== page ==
I logged onto Facebook and in the upper left corner were an astounding 35 friend requests. After breaking for dinner and returning a couple of hours later, I had about 100 more.
Never in my life have I felt so popular. No, I did not become an overnight YouTube celebrity. Rather, I rushed a sorority.
Richmond’s upperclass women — who as a collective, mysterious force made me anxious in classes during first-semester freshman year, while at frat socials and throughout recruitment week — now actually were requesting to be my friend. Er … my sister.
After recruitment week every January, sisters in each campus sorority are overjoyed to welcome the new pledge classes. The excitement is overwhelming. As I scrolled through the 100+ comments on my Facebook wall, I felt accepted and special.
But this newfound “acceptance” seemed weird to me.
I graduated from a private all-girls school. From 7th to 12th grade, I tried to brush off the one group of about 10 girls who decided they were at the top of the social hierarchy in our class of 60.
Imagine being in 8th grade and having the queen bee — clad in her Lacoste polo and Nike Shox — screaming Gwen Stefani lyrics in your direction upon your exit from homeroom:
“I heard that you were talking shit
And you didn’t think that I would hear it
People hear you talking like that, getting everybody fired up
So I’m ready to attack, gonna lead the pack
Gonna get a touchdown, gonna take you out”
Slightly intimidating to me at 13? Yes.
I had only recently retired the sexy awkward, prepubescent librarian look. I gained some points on the cool scale after my optometrist announced my lazy eye was fixed. No longer four-eyed, I still didn’t know whether I was “legit” enough to fit in with these head honcho chicks who apparently thought I was “talking shit.”
Aggressive bullying aside, I met some amazing women at my alma mater and I cherish those friendships.
But trying to fit in with my class continued to frustrate me and always proved futile. I cookie-cuttered myself into the typical Agnes Irwin middle-schooler by blowing all of my babysitting money on Juicy Couture and Abercrombie outfits. I begged my parents for the newest pink Razor cell phone and applied Lancome lipgloss like it was my job (…who was I trying to look hot for?).
By 10th grade, my yearning to fit in turned into angst. I rebelled against the homogeneity and exclusivity of my grade by making my AIM away messages Brand New lyrics. I decided to further my oh-so-edgy image by dying my hair purple one summer with my equally fed-up friend. The box said semi-permanent dye but my blonde locks retained a purple glimmer when I stepped under fluorescent light for the remainder of the year.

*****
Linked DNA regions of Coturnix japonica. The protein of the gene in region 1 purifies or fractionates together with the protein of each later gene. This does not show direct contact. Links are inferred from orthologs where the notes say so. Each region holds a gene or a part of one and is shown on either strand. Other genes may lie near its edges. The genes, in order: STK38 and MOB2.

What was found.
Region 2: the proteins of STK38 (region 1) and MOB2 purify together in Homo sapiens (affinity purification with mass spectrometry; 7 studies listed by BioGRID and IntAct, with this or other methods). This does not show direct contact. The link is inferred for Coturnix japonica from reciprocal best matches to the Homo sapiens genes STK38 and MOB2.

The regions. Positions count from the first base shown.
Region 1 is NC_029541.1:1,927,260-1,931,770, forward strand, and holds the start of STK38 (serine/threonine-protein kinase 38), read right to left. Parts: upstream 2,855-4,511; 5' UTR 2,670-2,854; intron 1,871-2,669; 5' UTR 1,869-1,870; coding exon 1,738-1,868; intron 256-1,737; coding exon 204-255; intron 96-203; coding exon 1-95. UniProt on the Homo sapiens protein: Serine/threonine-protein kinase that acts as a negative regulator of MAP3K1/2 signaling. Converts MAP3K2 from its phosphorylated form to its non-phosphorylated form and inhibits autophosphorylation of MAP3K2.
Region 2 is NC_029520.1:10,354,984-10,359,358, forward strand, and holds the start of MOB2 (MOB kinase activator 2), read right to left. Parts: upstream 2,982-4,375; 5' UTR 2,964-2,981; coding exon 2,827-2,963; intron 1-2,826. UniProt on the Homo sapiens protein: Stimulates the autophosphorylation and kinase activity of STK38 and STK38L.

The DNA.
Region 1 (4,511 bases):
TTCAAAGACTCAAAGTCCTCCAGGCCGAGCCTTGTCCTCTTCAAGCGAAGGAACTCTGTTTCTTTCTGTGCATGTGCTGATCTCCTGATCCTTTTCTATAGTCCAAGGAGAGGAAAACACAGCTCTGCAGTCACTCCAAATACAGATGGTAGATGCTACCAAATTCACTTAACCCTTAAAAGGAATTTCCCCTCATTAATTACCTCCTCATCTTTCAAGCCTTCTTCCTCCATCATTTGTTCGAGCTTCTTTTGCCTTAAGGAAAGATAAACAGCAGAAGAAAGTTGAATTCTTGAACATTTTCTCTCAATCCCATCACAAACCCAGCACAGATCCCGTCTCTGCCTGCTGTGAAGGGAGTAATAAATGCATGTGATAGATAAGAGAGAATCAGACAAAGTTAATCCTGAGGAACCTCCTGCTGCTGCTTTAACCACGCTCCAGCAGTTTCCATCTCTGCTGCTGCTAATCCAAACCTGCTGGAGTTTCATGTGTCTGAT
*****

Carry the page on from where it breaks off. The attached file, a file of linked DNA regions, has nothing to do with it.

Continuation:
The exclusivity of the one group of girls affected the rest of my class more than anyone would want to admit. I had a lot of friends, but there was always tension between those who sucked up to the “in crowd” and those who swore them off (i.e. me in 10th grade).
So — as revealed by my nonsensical, convoluted babbling about my all-girl school days — I didn’t exactly think I was going to rush a sorority when I came to Richmond. To voluntarily put myself through the never-ending spectacle of winning the favor of girls whose opinion should be unrelated to my sense of worth? No thanks.
But I did. And I’m happy I did. But initially I struggled.
I struggled first with deciding which sorority to choose. In high school I was somewhat of a floater and had friends in different groups.
Once I decided and bid day passed, I struggled with what I saw as my membership in a social scene that had rejected some of my friends. Three LoRo hallmates were my partners in crime throughout first semester. They dropped out of rush because of cuts. They are pretty, funny and down-to-earth girls. We had fun without sporting letters that somehow meant we belonged and weren’t socially awkward.
What didn’t the sororities see in them? And why did I feel the need to join an exclusive group? My all-girl school years resonated with me and while I watched my friends cry because they felt unwanted and alone, I was sympathetic.
But recruitment is a unique process. At my high school, it felt like the group of girls came together arbitrarily and decided they ruled the school. At Richmond, the Panhellenic Council does truly strive to give each interested woman the opportunity to find a niche in Greek life.
But not everyone leaves recruitment smiling. A five-minute conversation does not give a sister enough time to get to know a potential new member beyond the surface. I left many conversations thinking, “Wow, did I say anything memorable?” I mean, how enticing is a conversation in which the chitchat includes: “Hi, I’m Jenna! I’m from Philadelphia. … Yeah, the suburbs. … Um, I got my wisdom teeth out over break. … Yep, I am addicted to The Kardashians too!”
I wonder whether the exclusivity of sororities is a component of their allure for the many college women that decide to participate in recruitment. I would argue it is. Everyone wants to feel special.
But, if you are cut or it doesn’t work out, screw it. Turn the tables. Do what I did my senior year when I knew I wouldn’t get invited to the exclusive post-prom party. Throw your own. It may end up being the “it” event.